Capital in the Twenty-First Century - Thomas Piketty

My notes included after page references.

Inequality is not necessarily bad in itself: the key question is to decide whether it is justified, whether there are reasons for it


This is a very important point - there will always be some inequality because not all people are equal. We need to decide how much inequality (min and max) and find the political / economic mechanisms to achieve that. I think this can only work if there is a pre-existing and enforced minimum standard of living.

The history of inequality is shaped by the way economic, social, and political actors view what is just and what is not, as well as by the relative power of those actors and the collective choices that result.


I feel we are poorly represented, and this is mostly due to the incentive structures in our political system.

Knowledge and skill diffusion is the key to overall productivity growth as well as the reduction of inequality both within and between countries.


When the rate of return on capital (r) significantly exceeds the growth rate of the economy (g) (as it did through much of history until the nineteenth century and as is likely to be the case again in the twenty-first century), then it logically follows that inherited wealth grows faster than output and income.


Regarding divergence that leads to capital inequality: if rich people spent more money, wouldn't that be a good way to distribute capital and regain equality? Or is the amount of accumulated wealth simply too much that 'it can't be spent'? I feel like 'rich people spending' is a viable solution to this problem (of course not necessarily spending on consumer goods, but likely to be on goods that contribute to 'the growth rate of the economy' - see note for p159). Sounds like a tax where the user chooses where the money goes instead of the government.

capital is defined as the sum total of nonhuman assets that can be owned and exchanged on some market.


The main purpose of part 2 is to understand how and why the capital/income ratio varies from country to country


I'm still not sure why this ratio is important. Maybe it will become apparent as I proceed.

Ah, on p 148

[capital/income is] the ratio that measures the overall importance of capital in the economy and society

Economic development begins with the diversification of ways of life and types of goods and services produced and consumed. It is thus a multidimensional process whose very nature makes it impossible to sum up properly with a single monetary index.


This point highlights another consideration - is economics (especially growth and inequality) the best way to measure, evaluate and develop 'what people want' / 'being able to live a good life'? As Bill Gates says of this book, the omission of consumption data is glaring.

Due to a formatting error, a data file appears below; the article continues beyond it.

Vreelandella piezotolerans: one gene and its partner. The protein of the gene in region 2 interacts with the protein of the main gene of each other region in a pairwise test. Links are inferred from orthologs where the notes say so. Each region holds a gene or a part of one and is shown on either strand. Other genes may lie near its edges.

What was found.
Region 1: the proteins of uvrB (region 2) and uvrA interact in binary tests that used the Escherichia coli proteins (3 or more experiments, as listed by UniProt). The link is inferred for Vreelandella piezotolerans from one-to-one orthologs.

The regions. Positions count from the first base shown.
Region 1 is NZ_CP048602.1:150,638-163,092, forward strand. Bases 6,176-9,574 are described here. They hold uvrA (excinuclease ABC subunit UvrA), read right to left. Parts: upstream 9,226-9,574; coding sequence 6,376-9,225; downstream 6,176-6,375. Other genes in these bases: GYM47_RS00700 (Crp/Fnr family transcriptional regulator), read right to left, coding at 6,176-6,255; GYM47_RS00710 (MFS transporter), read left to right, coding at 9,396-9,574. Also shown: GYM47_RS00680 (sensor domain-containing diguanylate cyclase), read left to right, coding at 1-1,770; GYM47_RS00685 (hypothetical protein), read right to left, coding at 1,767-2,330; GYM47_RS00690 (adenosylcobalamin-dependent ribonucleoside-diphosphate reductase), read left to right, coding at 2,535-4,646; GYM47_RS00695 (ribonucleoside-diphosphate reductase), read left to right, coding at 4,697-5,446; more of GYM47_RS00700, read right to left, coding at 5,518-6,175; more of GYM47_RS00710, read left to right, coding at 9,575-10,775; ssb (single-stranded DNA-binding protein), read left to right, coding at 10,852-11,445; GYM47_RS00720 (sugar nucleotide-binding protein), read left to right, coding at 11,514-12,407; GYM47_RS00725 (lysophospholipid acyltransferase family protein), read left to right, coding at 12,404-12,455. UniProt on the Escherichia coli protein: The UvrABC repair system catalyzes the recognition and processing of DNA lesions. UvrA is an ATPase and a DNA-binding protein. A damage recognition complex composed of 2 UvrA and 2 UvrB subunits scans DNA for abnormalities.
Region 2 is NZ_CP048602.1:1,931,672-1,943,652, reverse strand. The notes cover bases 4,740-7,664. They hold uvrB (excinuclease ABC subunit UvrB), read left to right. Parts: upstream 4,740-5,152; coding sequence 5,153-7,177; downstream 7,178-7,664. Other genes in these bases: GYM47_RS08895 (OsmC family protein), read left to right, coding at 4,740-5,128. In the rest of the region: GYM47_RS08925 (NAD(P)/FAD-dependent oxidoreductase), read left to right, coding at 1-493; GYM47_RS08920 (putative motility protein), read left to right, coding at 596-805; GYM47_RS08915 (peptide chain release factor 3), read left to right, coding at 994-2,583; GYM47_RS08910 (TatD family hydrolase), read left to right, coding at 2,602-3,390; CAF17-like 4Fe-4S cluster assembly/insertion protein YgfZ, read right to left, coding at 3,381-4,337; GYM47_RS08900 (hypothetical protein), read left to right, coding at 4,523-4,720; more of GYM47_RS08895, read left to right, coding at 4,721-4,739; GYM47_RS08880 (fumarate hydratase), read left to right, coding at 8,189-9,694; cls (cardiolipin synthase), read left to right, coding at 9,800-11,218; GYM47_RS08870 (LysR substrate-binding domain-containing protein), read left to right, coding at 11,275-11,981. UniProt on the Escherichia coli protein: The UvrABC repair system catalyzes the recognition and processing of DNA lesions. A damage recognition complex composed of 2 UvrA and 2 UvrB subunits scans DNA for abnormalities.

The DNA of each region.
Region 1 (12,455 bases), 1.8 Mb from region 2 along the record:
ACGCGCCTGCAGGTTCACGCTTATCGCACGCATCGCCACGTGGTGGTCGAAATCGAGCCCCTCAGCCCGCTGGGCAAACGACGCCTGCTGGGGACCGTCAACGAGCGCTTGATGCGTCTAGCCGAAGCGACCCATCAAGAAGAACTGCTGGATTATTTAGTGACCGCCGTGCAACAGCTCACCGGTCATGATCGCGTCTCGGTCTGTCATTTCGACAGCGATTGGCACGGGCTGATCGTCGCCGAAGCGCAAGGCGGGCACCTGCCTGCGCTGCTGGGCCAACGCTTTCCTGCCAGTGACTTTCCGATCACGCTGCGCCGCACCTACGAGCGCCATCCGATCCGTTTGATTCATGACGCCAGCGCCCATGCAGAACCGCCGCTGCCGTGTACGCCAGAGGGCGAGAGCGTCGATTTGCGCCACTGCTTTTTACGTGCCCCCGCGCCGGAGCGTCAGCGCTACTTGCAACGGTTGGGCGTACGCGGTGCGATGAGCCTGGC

The key point is that regardless of the exact dates and growth rates (of demographic and economic growth) the two bell curves of global growth are in large part already determined.


I disagree. What about the possible (likely?) advent of extreme efficiency (and thus growth) via AI? Why is a growth rate of 4% high, just because growth in the past was 0.1-2%? Why won't growth continue to follow the trend toward increasing? I realize there are physical upper limits on the planet's resources, but what's to say we're going to remain confined to the resources of the planet? To me, the assumption that growth must slow is not one that I can simply take on face-value, especially in light of the very clear and strong trend toward increasing growth.

The advantage of owning things is that one can continue to consume and accumulate without having to work, or at any rate continue to consume and accumulate more than one could produce on one's own.


The idea of 'cumulative output' and 'standing on the shoulders of those who came before us' is really important. Should the work of those who came before us be 'more valuable' than the work of the current generation? Not an easy question to answer, but current inflation policy seems to say 'no'. I am probably inclined to agree, but know that a non-inflating or even deflationary policy is more desirable for those currently in possession of capital, and should (in theory) motivate others to seek capital (rather than debt). Tough to know what side of the money policy to stand on in this respect.

durable goods [cars, furniture etc] have always represented a relatively small portion of total wealth, which has not varied much over time

In other words, everyone owns on average between a third and half a year's income worth of furniture, refrigerators, cars, and so on


wealth is so concentrated that a large segment of society is virtually unaware of its existence, so that some people imagine that it belongs to surreal or mysterious entities.


Housing is the favourite investment of the middle class and moderately well-to-do, but true wealth always consists primarily of financial and business assets.


we have gone from a society of rentiers to a society of managers, that is, from a society in which the top centile is dominated by rentiers (people who own enough capital to live on the annual income from their wealth) to a society in which the top of the income hierarchy, including the upper centile, consist mainly of highly paid individuals who live on income from labour.


This is a positive thing. It's much easier to legislate for lower salaries to executives than it is to legislate for taxation of existing capital from the rich. Or perhaps, it's easier to be outraged by disproportionate salaries than it is about disproportionate (usually hidden) wealth. This works, as previous experience shows us on p259 - "An important role [in wage compression] was played by the National War Labor Board, the government agency that had to approve all wage increases in the United States from 1941 to 1945 and generally approved raises only for the lowest paid workers. In particular, managers' salaries were systematically frozen"